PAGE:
New York, New York? Prolonged shutdown raises doubts about future

Agence France-Presse
New York, New York? Prolonged shutdown raises doubts about future
Mayor Bill de Blasio says New York City will have to wait until June before a decision can be made on when non-essential businesses, such as its world-renowned museums, can reopen


NEW YORK, United States – New York City extended a two-month lockdown, even as parts of the state began to open up Friday, May 15, leaving America’s cultural and commercial capital wondering what its future holds.

While many European cities begin the process of reviving their economies, the Big Apple – America’s coronavirus epicenter – shows no sign easing restrictions as authorities fear sparking another wave of coronavirus disease (COVID-19) infections.

“I’m bored to tears,” said sprightly 80-year-old Rhoda Glass, who at this time of year would normally be bouncing between the several charities where she volunteers.  

“I’m just hoping we come back to a semblance of normal pretty soon,” she told Agence France-Presse (AFP).

That wish seems unlikely with Mayor Bill de Blasio saying NYC will have to wait until June before a decision can be made on when non-essential businesses, such as its world-renowned museums, can reopen.

Late Thursday, Governor Andrew Cuomo extended various emergency measures, some to May 28 and others to June 13.  

Sipping cocktails on a rooftop bar, seeing a concert in Madison Square Garden or being absorbed in the crowds of Times Square: activities symbolic of New York’s status as a bustling, exciting metropolis seem unimaginable in the foreseeable future. 

Beloved Broadway theaters have said they will not reopen until September at the earliest.

And leaders have warned New Yorkers that they may have to endure the city’s notoriously sweltering summer months without access to its hugely popular beaches.

Authorities have already said swimming pools will remain closed and insist it is even too early to say whether schools will be allowed to open in September for the new academic year.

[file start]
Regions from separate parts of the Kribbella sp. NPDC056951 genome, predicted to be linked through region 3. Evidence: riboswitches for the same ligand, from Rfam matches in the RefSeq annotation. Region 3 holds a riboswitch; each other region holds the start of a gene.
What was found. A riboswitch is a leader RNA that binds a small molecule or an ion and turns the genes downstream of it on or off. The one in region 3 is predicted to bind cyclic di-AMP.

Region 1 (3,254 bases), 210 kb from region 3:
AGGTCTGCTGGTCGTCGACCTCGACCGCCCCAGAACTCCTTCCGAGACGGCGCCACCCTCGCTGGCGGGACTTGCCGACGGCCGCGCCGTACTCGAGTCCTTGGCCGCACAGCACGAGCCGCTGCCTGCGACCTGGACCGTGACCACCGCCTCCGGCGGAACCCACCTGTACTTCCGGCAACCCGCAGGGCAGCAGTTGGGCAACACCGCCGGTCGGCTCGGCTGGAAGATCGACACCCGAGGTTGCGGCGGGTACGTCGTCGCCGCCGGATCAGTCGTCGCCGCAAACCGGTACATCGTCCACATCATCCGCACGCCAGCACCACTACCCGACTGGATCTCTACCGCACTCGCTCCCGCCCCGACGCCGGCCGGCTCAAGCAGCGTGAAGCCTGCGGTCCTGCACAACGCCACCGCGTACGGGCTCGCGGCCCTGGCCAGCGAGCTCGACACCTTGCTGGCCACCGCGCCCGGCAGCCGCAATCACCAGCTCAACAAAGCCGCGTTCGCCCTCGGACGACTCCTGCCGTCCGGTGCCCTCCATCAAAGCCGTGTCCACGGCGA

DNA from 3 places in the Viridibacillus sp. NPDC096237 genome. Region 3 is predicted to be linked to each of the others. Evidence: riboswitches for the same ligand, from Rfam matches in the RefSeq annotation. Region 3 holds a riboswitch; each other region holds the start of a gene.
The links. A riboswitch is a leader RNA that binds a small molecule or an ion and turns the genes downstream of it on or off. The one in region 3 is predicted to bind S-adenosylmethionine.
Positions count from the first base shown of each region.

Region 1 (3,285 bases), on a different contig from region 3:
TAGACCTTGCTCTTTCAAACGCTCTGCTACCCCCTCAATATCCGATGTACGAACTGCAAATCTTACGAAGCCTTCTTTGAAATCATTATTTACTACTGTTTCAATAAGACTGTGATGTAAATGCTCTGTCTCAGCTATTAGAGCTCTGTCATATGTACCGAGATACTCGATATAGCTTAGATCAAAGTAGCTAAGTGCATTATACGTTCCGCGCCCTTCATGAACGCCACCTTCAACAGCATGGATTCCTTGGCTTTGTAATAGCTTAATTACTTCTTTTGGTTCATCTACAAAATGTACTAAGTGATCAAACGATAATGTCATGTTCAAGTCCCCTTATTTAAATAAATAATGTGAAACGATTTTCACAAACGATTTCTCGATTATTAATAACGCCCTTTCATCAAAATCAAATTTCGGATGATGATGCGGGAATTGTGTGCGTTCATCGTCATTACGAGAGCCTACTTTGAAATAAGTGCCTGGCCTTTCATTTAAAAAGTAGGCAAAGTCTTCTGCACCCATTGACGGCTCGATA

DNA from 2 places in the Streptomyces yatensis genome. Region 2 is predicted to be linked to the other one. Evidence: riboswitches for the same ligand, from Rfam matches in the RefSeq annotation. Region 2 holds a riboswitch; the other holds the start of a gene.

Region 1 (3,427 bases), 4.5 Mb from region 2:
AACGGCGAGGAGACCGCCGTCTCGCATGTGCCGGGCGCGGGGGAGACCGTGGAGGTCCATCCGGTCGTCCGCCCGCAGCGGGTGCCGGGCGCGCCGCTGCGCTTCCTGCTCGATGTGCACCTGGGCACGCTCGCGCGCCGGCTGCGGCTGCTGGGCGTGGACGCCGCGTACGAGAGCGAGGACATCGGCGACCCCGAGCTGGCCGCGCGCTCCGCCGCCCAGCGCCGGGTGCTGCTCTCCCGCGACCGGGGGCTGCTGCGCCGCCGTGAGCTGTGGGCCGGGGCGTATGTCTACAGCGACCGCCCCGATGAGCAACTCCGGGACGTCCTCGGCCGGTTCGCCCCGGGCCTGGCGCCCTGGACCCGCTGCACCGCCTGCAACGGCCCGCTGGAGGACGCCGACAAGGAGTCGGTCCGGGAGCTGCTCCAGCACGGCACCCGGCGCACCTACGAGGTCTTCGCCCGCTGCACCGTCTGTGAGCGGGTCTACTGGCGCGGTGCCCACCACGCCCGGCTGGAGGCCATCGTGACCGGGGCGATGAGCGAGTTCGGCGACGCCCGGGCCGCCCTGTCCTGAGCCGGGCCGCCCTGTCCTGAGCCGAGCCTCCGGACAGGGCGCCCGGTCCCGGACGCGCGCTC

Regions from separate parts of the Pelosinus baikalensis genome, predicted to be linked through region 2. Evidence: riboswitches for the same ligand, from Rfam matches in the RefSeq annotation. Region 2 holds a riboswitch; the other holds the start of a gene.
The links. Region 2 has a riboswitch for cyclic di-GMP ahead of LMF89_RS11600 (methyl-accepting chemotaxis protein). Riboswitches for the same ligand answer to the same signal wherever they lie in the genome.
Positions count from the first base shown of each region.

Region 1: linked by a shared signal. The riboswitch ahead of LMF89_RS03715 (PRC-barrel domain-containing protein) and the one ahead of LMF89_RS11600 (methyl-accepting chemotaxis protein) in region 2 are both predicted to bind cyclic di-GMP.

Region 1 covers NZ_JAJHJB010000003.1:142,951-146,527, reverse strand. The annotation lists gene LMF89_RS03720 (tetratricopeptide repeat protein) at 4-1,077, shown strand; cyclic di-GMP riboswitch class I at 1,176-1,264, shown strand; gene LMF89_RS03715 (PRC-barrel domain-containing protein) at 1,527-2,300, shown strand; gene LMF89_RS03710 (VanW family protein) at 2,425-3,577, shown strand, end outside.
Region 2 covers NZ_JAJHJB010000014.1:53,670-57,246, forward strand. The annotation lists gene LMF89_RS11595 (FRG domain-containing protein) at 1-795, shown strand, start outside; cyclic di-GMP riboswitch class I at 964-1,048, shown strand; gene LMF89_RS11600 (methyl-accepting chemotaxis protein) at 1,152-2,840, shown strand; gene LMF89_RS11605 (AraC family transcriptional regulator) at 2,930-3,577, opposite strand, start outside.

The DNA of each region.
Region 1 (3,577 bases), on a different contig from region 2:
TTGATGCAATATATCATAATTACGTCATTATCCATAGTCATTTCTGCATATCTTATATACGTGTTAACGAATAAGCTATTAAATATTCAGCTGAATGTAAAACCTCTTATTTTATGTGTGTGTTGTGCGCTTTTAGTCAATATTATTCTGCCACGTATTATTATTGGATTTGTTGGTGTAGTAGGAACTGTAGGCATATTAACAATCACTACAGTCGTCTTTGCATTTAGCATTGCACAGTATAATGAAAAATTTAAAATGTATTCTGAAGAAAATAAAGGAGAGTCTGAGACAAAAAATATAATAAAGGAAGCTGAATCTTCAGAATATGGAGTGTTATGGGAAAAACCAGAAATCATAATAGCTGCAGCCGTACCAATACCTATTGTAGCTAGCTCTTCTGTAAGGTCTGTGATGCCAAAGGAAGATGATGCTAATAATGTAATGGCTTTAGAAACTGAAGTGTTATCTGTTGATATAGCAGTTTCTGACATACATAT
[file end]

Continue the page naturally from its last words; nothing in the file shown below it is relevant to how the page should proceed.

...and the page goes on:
“We have to be smart,” Governor Andrew Cuomo has said numerous times about reopening, pointing out that countries which eased restrictions too quickly had to shut down again after cases spiked.

COVID-19 is thought to have killed more than 20,000 New York City residents since it registered its first case in early March, representing almost a quarter of America’s coronavirus deaths. (READ: New York declares state of emergency as coronavirus cases rise)

Upwards of 700 New York state residents were dying every day at the height of the crisis last month. Numbers this week have been hovering around the 160-mark.

A handful of less-affected regions will start to reopen on Friday but they represent a small fraction of New York state’s 20 million inhabitants.

Inflammatory illness

New York City is some way off meeting the Centers for Disease Control and Prevention guidelines for reopening which include a continuous 14-day decline in deaths and new cases.

Cuomo is committed to the criteria, even as other states reopen without meeting them.

While demonstrations against confinement measures have multiplied across the United States, New Yorkers have largely followed the orders, although sunnier weather has seen residents flock to parks in recent weeks.

Despite emergency field hospitals having come down and sirens noticeably less frequent, residents required to wear masks outdoors and clapping for essential workers at 7:00 pm are daily reminders the crisis is far from over.

A recent spike in children becoming infected with a rare inflammatory syndrome similar to Kawasaki disease that scientists suspect is linked to COVID-19 has also reignited fears about the virus.

“Continuing the lockdown is the right decision. It really sucks but it is what it is,” 40-year-old trader Shelby, who declined to give her surname, told AFP.

The crisis has exposed inequalities in one of America’s most diverse cities, with African-American and Latino communities dying in disproportionately large numbers.

It has also left hundreds of thousands of people unemployed and the city facing a multi-billion-dollar funding crisis that threatens a financial crisis not seen since the 1970s. That requires federal help.

New Yorkers concerned that the Big Apple might never be the same again take solace in the fact it has recovered from other tragedies, namely the 9/11 attacks and Hurricane Sandy.

“We’ll bounce back. We’re New Yorkers. That’s what we do,” said Glass. –